Johnson & Johnson Warns Insulin Pump Owners They Could Be Killed By Hackers
from the internet-of-broken-things dept
Unfortunately, companies that service the medical industry also decided a few years ago that it would be a good idea to connect every-damn-thing to networks without first understanding the security ramifications of the decision. As a result, we're seeing a rise in not only the number of ransomware attacks launched on hospitals, but a spike in hackable devices like pacemakers that could mean life and death for some customers.
Another new case in point: Johnson and Johnson this week had to reach out to owners of the company's insulin pumps to warn them that the devices could be used to kill somebody by overdosing diabetic patients with insulin. According to researchers, the devices were launched with wireless connectivity in 2008 as a means of bringing added convenience for customers, but Johnson and Johnson failed to encrypt the device's wireless traffic:
"The Animas OneTouch Ping, which was launched in 2008, is sold with a wireless remote control that patients can use to order the pump to dose insulin so that they do not need access to the device itself, which is typically worn under clothing and can be awkward to reach. Jay Radcliffe, a diabetic and researcher with cyber security firm Rapid7 Inc, said he had identified ways for a hacker to spoof communications between the remote control and the OneTouch Ping insulin pump, potentially forcing it to deliver unauthorized insulin injections."As with pacemakers, an attacker needs to be relatively close to make this happen (25 feet), resulting in Johnson and Johnson insisting the overall risk was low:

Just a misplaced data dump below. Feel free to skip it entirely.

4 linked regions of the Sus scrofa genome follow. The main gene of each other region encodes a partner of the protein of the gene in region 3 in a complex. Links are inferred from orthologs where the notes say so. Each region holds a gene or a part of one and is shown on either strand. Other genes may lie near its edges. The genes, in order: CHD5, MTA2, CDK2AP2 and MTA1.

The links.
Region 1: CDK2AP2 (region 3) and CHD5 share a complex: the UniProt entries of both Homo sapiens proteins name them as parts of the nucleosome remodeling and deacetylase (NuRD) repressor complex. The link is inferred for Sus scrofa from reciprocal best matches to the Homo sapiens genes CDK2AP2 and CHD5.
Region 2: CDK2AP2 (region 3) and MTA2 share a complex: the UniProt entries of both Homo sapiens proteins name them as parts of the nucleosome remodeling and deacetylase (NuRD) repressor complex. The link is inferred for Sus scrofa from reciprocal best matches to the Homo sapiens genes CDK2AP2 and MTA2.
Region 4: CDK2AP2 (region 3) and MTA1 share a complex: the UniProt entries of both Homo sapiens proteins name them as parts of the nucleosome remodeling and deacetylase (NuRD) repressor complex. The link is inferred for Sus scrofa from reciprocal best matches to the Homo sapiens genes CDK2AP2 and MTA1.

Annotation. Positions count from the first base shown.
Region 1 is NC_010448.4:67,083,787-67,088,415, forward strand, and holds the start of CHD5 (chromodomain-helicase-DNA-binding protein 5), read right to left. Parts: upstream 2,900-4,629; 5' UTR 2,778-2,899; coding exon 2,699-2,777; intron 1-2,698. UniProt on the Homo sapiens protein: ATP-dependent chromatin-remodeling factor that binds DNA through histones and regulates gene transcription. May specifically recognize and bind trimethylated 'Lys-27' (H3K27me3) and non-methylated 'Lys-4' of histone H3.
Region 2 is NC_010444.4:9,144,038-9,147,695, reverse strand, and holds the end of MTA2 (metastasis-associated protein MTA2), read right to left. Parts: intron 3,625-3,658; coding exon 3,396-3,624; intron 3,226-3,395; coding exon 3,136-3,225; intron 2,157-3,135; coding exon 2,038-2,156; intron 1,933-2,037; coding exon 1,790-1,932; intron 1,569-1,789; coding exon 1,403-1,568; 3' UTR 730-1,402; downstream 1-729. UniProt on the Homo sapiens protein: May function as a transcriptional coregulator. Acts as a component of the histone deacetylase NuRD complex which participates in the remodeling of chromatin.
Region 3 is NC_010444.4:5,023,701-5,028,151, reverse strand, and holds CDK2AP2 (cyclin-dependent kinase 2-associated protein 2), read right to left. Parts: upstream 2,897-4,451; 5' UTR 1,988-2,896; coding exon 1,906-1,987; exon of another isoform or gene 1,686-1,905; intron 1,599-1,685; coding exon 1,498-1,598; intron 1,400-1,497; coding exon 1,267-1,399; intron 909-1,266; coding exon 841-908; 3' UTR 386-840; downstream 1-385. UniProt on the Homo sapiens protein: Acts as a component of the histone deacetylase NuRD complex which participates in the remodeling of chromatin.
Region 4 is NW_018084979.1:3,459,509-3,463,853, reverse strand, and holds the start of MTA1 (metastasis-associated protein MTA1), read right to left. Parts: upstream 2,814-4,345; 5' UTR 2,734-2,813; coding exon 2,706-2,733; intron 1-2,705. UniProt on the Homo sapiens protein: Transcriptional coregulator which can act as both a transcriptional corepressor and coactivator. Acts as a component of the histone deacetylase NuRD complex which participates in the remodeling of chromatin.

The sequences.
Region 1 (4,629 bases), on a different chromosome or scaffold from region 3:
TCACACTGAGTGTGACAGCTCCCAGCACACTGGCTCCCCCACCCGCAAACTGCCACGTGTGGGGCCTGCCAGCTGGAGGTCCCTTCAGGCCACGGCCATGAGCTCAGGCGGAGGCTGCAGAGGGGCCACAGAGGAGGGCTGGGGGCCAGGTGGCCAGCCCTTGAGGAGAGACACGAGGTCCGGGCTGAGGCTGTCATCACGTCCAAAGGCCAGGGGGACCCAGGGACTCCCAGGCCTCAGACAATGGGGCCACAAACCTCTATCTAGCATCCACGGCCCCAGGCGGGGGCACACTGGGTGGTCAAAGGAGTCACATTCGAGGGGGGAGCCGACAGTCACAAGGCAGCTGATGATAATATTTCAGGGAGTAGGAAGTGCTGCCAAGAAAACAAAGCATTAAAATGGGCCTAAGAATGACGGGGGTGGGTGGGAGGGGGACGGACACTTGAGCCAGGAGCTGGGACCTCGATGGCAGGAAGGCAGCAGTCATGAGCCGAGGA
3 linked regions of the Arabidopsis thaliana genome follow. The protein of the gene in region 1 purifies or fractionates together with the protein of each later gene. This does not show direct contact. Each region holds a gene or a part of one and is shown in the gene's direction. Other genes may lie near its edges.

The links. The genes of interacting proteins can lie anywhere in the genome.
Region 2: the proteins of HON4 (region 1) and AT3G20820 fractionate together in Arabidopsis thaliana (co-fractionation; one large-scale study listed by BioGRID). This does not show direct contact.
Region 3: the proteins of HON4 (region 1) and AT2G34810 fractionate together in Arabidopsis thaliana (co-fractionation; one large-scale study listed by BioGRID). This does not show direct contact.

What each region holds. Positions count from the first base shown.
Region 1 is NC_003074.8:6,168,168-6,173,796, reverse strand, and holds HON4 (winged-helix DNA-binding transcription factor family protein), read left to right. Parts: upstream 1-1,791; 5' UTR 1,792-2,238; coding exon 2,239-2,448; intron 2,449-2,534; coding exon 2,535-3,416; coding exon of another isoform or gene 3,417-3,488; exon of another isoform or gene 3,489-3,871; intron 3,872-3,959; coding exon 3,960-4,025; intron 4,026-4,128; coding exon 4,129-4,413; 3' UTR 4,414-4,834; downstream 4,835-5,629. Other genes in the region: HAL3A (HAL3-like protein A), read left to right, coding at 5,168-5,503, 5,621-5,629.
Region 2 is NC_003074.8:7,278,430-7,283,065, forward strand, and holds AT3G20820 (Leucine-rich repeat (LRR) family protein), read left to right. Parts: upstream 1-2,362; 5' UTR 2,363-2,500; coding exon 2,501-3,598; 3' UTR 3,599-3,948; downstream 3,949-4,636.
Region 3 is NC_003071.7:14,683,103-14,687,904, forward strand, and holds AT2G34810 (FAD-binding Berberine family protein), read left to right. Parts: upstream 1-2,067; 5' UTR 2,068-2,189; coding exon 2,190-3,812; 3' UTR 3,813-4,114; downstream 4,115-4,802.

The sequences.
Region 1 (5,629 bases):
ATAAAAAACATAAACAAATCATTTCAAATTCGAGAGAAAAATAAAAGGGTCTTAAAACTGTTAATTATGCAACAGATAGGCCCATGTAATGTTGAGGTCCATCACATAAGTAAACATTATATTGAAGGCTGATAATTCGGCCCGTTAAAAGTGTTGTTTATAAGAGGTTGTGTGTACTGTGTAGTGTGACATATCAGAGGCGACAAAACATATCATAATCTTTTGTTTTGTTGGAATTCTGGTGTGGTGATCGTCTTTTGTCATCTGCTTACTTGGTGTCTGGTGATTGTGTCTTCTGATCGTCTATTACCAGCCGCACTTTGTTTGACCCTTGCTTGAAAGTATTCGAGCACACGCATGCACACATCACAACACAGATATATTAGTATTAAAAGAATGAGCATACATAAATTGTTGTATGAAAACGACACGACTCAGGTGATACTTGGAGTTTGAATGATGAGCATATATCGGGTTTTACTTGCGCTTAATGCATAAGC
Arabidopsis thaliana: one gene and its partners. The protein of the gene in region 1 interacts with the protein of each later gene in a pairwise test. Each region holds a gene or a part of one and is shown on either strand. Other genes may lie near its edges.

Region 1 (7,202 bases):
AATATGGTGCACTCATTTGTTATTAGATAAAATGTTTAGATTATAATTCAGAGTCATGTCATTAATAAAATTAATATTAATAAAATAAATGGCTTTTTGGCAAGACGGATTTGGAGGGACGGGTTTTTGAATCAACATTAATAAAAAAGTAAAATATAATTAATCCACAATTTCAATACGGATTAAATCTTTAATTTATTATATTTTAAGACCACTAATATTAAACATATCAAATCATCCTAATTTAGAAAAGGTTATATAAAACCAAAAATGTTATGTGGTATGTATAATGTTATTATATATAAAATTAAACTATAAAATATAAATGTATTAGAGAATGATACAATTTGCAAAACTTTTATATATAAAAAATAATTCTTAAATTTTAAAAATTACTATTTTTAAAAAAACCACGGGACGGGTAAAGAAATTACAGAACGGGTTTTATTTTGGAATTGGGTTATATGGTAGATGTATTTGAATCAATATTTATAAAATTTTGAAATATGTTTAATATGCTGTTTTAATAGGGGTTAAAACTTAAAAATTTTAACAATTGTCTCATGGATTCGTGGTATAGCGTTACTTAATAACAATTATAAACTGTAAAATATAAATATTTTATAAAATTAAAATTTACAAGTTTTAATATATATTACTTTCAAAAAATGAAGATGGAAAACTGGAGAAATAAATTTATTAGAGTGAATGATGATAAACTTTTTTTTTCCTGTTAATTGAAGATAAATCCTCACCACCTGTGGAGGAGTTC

"The probability of unauthorized access to the OneTouch Ping system is extremely low," the company said in letters sent on Monday to doctors and about 114,000 patients who use the device in the United States and Canada. "It would require technical expertise, sophisticated equipment and proximity to the pump, as the OneTouch Ping system is not connected to the internet or to any external network."That's not really comforting. While this particular hack was publicized and fixed, there's a growing zero-day exploit market for medical device vulnerabilities that can be used to kill or injure an individual without detection, something that's going to be increasingly attractive to nation state actors and private contractors using the Internet of Things for globally malicious (and in some instances potentially fatal) activity. The rise in hackable medical devices has forced the FDA to issue formal guidance on how medical device makers should handle reports about cyber vulnerabilities.
In this case it appears that Johnson and Johnson was cooperative with Rapid7, but as we've noted previously, the lion's share of internet-of-broken-things companies tends to respond to researcher vulnerability reports with stone-cold silence.